Movie Review for The Guilt Trip

The Guilt Trip  

Starring: Barbara Streisand, Seth Rogen,


Directed by Anne Fletcher


Rated:  PG-13

Run Time: 95 mins

Genre: Comedy


Opens December 19th


By Lisa Minzey of The Reel


With less than two weeks to go for the 2012 movie release schedule, here is a comedy that doesn’t quite fit the typical holiday release film type.  Director Ann Fletcher brings together a quirky, yet witty cast of characters, with the most intriguing pairing of mother and son in Barbara Streisand and Seth Rogen.

Andrew Brewster (Seth Rogen) is a former FDA scientist who has developed the cleanest of cleaning solutions and is trying to sell the product to the masses. Every meeting he has had so far has been less than lucrative, so to give it one final attempt as he’s running out of money, he plans a road trip starting on the East Coast and ending up in Las Vegas to visit every consumer distributor of household goods he can fit in.  Andrew’s mother Joyce (Barbara Streisand) is his biggest fan, constantly encouraging him and dishing out the motherly guilt in heaps. Andrew stays with his mother while on the first stop of his trip where he learns about his mother’s first love, the man whom he was named after, but wasn’t his father. It breaks his heart to see his mother lonely, so he is determined to find the original Andrew and play a little matchmaker.

Once Andrew learns that Andrew Margolis (the original Andy) lives in San Francisco, he devises a plan to bring his mother along on his road trip and swing up towards the city by the bay to see if there are any sparks left between the two ex-lovers.  Unbeknownst to Joyce, she enthusiastically agrees to join Andrew on the trip, and they proceed on a cross-country journey that will change their relationship forever.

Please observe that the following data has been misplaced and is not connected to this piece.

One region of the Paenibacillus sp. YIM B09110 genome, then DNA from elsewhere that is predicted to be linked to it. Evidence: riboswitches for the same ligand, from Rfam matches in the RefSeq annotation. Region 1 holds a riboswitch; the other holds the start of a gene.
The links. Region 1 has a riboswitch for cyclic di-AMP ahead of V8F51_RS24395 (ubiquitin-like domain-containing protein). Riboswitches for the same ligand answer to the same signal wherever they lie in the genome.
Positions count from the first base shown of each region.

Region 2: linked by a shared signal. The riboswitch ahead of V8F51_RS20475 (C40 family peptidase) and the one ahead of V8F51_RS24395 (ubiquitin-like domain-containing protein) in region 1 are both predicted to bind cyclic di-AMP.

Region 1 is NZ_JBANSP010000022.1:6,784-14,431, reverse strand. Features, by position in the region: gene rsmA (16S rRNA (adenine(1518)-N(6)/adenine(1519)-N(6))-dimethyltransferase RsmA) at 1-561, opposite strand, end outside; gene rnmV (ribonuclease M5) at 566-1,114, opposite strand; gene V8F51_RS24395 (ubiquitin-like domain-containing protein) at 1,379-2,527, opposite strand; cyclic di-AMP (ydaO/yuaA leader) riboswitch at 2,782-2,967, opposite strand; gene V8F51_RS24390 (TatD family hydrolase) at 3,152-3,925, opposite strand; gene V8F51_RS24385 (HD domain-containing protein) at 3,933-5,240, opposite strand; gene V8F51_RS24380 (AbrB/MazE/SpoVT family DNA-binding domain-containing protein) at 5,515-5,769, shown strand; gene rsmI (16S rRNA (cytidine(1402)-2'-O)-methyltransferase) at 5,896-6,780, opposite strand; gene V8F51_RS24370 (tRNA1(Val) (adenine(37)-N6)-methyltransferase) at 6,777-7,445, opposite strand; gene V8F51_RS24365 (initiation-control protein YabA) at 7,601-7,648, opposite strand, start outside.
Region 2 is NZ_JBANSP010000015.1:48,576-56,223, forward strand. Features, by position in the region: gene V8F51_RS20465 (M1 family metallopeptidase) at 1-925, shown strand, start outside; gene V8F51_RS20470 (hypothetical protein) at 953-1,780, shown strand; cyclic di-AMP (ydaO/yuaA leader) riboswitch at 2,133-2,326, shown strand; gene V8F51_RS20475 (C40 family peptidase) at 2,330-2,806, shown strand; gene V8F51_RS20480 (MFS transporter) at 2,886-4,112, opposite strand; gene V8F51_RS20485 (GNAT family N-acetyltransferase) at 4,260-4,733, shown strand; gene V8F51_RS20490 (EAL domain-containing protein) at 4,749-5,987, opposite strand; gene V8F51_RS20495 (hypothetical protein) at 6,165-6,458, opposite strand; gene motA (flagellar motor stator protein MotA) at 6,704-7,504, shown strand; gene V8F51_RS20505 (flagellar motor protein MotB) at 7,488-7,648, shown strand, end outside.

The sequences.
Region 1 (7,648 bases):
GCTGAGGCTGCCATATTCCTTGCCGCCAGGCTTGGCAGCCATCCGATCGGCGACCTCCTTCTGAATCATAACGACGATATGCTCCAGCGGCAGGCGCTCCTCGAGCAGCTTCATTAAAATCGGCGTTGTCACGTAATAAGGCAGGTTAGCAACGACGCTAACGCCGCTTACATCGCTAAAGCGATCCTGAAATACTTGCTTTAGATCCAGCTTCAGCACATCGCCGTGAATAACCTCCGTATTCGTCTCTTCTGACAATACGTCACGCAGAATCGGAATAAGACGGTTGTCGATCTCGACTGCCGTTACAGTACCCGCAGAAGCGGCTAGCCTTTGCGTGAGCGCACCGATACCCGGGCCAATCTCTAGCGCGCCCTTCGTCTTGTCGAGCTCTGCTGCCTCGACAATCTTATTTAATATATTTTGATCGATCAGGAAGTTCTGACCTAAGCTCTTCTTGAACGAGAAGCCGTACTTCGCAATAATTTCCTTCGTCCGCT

In this road trip comedy, much of the mother/ son relationship story arc is rather predictable, but actually works in favor for Seth Rogen & Barbara Streisand.  Rogen downplays the obnoxious overtones that he’s famous for, in favor of playing the role of character instead of his own personality. The story was endearing, humorous and quite memorable for some of Barbara’s scenes (Especially the steakhouse scene) and was based on a trip that screenwriter Dan Fogelman took with his mother. Although this film was shot entirely in Southern California, the special effects team did a superb job of making it look like an actual road trip. The only thing I find strange about the film is the timing of the release. This film is a story about the relationship between mother & son, so I would have expected a film to have been released closer to Mother’s Day, the start of the summer film season.  If you are looking for a lighthearted comedy this holiday season, check out The Guilt Trip when it opens in theaters nationwide starting Wednesday December 19, 2012.